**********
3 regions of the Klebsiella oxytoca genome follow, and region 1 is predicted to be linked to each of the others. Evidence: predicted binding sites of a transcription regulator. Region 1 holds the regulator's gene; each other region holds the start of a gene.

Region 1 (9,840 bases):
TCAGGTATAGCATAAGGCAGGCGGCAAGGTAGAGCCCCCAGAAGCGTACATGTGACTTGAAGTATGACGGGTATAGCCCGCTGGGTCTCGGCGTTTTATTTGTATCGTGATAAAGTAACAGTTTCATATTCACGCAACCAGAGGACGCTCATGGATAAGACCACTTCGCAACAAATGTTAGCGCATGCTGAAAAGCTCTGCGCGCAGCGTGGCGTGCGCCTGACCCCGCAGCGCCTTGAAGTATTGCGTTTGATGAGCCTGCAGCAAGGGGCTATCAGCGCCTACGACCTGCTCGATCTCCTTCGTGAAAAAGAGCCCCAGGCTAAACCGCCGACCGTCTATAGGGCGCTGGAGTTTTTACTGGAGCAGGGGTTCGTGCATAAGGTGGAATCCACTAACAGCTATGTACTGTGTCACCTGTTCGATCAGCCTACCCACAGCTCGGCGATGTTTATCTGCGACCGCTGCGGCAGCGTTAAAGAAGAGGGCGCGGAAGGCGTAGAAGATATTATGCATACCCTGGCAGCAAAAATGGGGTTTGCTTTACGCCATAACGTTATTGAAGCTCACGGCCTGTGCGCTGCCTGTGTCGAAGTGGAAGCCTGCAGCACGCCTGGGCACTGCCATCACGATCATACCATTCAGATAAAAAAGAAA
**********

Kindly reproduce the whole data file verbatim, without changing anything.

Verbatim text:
3 regions of the Klebsiella oxytoca genome follow, and region 1 is predicted to be linked to each of the others. Evidence: predicted binding sites of a transcription regulator. Region 1 holds the regulator's gene; each other region holds the start of a gene.

Region 1 (9,840 bases):
TCAGGTATAGCATAAGGCAGGCGGCAAGGTAGAGCCCCCAGAAGCGTACATGTGACTTGAAGTATGACGGGTATAGCCCGCTGGGTCTCGGCGTTTTATTTGTATCGTGATAAAGTAACAGTTTCATATTCACGCAACCAGAGGACGCTCATGGATAAGACCACTTCGCAACAAATGTTAGCGCATGCTGAAAAGCTCTGCGCGCAGCGTGGCGTGCGCCTGACCCCGCAGCGCCTTGAAGTATTGCGTTTGATGAGCCTGCAGCAAGGGGCTATCAGCGCCTACGACCTGCTCGATCTCCTTCGTGAAAAAGAGCCCCAGGCTAAACCGCCGACCGTCTATAGGGCGCTGGAGTTTTTACTGGAGCAGGGGTTCGTGCATAAGGTGGAATCCACTAACAGCTATGTACTGTGTCACCTGTTCGATCAGCCTACCCACAGCTCGGCGATGTTTATCTGCGACCGCTGCGGCAGCGTTAAAGAAGAGGGCGCGGAAGGCGTAGAAGATATTATGCATACCCTGGCAGCAAAAATGGGGTTTGCTTTACGCCATAACGTTATTGAAGCTCACGGCCTGTGCGCTGCCTGTGTCGAAGTGGAAGCCTGCAGCACGCCTGGGCACTGCCATCACGATCATACCATTCAGATAAAAAAGAAA